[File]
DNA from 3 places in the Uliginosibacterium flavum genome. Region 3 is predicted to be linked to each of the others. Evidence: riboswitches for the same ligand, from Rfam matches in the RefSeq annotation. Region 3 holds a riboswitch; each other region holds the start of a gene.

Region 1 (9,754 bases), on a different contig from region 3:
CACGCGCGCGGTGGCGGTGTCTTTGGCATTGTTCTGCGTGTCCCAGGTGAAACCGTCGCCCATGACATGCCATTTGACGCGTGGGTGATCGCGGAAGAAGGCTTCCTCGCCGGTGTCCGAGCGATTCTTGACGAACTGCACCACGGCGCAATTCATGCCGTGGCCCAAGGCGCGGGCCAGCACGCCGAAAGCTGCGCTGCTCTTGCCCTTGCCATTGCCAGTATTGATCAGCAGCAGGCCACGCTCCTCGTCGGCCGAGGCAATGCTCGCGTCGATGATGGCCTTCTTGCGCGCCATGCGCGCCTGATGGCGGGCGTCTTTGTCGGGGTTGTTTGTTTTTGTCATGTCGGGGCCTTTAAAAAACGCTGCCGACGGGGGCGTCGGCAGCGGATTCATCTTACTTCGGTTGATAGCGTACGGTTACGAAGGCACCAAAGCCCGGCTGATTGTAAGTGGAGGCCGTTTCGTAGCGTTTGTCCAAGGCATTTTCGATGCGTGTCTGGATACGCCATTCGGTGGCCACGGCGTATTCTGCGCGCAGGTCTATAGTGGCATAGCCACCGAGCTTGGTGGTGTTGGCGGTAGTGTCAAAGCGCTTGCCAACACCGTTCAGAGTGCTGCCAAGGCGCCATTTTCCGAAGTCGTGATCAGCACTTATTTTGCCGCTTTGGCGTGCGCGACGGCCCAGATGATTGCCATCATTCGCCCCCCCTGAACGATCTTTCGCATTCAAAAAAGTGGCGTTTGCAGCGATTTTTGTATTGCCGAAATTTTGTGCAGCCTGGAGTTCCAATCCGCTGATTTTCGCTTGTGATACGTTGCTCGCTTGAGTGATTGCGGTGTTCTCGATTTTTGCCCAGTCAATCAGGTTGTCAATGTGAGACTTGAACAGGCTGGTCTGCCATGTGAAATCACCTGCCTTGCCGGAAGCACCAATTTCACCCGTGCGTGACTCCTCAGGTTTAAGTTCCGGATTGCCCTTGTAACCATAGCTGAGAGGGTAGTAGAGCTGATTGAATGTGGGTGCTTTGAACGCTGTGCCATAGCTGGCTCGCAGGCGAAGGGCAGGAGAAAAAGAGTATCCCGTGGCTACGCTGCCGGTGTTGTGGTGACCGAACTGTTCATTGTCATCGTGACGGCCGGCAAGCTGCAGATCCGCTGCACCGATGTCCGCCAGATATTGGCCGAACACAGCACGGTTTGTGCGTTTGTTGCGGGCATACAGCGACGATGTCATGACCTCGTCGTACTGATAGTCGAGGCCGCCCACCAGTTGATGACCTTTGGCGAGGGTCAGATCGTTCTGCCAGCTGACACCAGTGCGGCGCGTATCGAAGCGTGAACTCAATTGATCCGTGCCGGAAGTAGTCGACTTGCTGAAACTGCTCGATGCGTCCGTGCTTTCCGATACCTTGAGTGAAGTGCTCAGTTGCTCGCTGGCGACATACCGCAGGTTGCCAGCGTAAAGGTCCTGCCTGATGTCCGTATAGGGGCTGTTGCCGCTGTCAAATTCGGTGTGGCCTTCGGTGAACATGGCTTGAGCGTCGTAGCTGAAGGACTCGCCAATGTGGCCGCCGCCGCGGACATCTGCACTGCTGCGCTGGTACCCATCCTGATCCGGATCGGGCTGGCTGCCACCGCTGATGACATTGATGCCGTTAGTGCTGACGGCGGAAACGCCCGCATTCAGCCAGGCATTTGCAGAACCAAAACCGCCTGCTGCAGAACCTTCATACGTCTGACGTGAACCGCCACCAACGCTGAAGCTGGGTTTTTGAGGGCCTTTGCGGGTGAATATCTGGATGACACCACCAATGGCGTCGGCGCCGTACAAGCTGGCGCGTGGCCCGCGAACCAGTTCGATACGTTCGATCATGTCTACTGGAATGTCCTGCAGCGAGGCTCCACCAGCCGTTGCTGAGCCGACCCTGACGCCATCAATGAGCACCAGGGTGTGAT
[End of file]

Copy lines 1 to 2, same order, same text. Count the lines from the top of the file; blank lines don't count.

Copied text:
DNA from 3 places in the Uliginosibacterium flavum genome. Region 3 is predicted to be linked to each of the others. Evidence: riboswitches for the same ligand, from Rfam matches in the RefSeq annotation. Region 3 holds a riboswitch; each other region holds the start of a gene.

Region 1 (9,754 bases), on a different contig from region 3: